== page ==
• An Instagram user had their account disabled after posting photoshopped images of various US presidential candidates. The platform also later removed a post containing a screenshot of the author’s tweet about the above-linked article.

  • Facebook’s Community Standards states: “We allow photographs of paintings, sculptures, and other art that depicts nude figures.” Despite this accommodation for nudity in art, the artist behind a nude portrait of US presidential candidate Donald Trump entitled ‘Baby Dick’ was banned from Facebook.

  • An Australian study has found that keyword censorship on Instagram surrounding eating disorders can actually be counterproductive. “In spite of Instagram’s efforts to control the expression of these unhealthy behaviours, the number of supporters of anorexia, bulimia and other eating disorders still increased by up to 30 percent,” reports Australian Network News.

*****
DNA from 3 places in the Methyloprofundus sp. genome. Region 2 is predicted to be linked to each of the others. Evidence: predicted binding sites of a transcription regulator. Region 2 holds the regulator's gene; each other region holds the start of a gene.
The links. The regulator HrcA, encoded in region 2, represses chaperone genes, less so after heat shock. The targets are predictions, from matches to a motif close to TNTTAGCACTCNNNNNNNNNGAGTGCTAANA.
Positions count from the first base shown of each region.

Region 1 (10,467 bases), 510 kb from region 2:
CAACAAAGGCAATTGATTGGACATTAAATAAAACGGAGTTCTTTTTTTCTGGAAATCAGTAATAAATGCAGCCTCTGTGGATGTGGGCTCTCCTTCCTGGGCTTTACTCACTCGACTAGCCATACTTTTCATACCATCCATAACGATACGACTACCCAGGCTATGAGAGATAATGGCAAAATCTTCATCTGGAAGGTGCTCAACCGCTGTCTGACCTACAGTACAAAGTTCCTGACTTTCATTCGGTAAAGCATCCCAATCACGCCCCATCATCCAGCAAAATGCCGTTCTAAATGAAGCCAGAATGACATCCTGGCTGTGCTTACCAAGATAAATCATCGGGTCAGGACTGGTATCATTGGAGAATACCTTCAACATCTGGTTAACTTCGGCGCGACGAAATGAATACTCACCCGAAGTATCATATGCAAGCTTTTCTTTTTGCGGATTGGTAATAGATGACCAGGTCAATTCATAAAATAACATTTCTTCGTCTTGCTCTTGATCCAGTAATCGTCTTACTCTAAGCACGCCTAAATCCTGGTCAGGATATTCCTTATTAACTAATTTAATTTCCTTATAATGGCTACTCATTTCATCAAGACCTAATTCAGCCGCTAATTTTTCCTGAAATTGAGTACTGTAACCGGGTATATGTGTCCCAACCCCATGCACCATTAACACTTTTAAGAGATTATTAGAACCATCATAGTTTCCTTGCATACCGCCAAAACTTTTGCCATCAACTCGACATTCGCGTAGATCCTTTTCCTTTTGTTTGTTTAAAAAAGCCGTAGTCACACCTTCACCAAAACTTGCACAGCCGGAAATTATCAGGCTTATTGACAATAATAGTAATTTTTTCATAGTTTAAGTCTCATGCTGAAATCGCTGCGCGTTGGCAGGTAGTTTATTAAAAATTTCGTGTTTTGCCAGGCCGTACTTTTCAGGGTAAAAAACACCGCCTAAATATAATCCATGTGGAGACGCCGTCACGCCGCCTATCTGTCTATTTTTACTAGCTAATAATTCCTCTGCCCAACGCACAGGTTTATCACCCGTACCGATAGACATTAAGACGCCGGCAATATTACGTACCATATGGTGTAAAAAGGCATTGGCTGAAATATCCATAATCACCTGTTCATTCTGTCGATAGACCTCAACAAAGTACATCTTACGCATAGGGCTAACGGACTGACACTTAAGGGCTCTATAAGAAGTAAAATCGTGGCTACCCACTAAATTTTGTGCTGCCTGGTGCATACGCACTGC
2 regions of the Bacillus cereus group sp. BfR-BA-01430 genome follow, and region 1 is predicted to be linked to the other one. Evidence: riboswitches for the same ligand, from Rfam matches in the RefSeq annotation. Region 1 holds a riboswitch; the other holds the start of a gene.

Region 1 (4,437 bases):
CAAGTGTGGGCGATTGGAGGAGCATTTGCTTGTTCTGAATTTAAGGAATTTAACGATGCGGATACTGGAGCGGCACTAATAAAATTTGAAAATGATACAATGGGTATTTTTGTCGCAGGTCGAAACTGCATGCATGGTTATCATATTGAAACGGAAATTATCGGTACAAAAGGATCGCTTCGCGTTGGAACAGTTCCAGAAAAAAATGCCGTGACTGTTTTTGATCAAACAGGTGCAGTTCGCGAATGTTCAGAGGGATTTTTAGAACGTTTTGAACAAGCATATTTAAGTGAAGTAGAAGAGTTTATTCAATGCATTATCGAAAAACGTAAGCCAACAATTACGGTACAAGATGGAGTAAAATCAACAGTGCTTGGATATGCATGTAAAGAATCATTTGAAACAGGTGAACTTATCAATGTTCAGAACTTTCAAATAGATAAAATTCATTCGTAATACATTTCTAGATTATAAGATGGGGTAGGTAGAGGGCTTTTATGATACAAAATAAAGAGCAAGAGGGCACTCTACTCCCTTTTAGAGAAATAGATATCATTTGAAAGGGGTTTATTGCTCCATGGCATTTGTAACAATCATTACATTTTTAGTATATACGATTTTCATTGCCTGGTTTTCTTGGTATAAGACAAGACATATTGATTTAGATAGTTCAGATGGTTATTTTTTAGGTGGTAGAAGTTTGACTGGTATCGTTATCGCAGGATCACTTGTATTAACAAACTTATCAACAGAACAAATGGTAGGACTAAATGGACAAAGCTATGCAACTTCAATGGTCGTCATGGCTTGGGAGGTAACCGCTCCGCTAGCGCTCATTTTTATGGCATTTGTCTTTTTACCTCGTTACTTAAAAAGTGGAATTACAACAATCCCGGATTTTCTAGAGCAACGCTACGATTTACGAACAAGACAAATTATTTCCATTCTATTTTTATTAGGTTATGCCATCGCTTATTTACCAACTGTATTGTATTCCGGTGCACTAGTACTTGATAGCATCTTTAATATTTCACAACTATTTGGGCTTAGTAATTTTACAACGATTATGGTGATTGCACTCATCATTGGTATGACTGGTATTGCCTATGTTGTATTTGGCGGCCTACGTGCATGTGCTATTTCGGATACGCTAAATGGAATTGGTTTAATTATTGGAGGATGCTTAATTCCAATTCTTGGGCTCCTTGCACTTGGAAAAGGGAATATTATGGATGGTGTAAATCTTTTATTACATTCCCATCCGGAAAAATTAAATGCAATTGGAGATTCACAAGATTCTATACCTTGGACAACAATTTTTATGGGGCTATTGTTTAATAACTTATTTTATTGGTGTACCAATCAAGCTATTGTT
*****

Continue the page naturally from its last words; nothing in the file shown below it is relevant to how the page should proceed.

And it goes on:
• A Germany advertising agency created a clever campaign called “Check it before it’s removed” to raise awareness of breast cancer while pushing the limits of social media free expression. Reports AdLand, “The campaign is you sharing the picture on your social media, and your friends will soon see when it's removed.”

  • The suspension of an Australian activist’s Facebook account has sparked outrage. The activist’s account was removed after she posted images of Aboriginal women in a cultural ceremony.

  • Will the push for more social media regulation by the Bolivian government lead to increased social censorship? Global Voices has the latest from the field.
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